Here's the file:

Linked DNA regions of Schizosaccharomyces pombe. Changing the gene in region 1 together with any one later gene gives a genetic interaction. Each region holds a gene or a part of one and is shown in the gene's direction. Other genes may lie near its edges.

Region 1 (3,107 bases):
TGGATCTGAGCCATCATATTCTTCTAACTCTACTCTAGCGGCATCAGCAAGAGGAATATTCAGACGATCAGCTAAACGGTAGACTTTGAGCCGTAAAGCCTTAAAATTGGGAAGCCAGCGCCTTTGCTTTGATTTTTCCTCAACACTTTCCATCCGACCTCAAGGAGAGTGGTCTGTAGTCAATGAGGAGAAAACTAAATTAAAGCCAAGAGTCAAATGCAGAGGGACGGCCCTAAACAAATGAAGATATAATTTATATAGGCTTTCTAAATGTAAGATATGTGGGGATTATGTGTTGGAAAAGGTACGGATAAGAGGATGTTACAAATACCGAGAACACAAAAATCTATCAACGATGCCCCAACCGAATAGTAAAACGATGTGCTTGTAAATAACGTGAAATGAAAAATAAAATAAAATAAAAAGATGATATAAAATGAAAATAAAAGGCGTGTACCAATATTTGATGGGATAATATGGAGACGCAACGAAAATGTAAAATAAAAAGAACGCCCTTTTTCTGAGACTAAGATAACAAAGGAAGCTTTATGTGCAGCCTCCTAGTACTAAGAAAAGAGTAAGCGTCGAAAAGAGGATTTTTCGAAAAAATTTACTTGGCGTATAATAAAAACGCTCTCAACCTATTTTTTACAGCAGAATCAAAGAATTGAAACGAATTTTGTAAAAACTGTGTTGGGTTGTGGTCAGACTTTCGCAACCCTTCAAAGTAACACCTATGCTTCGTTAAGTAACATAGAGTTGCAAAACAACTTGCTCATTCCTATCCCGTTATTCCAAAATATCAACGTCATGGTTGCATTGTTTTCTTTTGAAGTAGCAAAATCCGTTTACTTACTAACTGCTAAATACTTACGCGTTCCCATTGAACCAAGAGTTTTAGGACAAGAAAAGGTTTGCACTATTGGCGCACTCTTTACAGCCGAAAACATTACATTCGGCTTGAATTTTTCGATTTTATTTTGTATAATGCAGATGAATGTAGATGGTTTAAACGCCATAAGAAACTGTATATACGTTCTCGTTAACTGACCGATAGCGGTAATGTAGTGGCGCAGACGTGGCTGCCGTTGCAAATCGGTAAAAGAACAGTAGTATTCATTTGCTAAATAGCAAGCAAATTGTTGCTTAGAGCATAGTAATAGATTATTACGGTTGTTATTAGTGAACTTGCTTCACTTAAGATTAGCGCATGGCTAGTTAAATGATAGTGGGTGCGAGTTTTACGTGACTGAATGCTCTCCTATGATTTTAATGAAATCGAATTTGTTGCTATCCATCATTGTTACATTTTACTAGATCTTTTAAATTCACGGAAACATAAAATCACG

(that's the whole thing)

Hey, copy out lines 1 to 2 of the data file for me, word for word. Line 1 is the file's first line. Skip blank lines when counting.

Linked DNA regions of Schizosaccharomyces pombe. Changing the gene in region 1 together with any one later gene gives a genetic interaction. Each region holds a gene or a part of one and is shown in the gene's direction. Other genes may lie near its edges.

Region 1 (3,107 bases):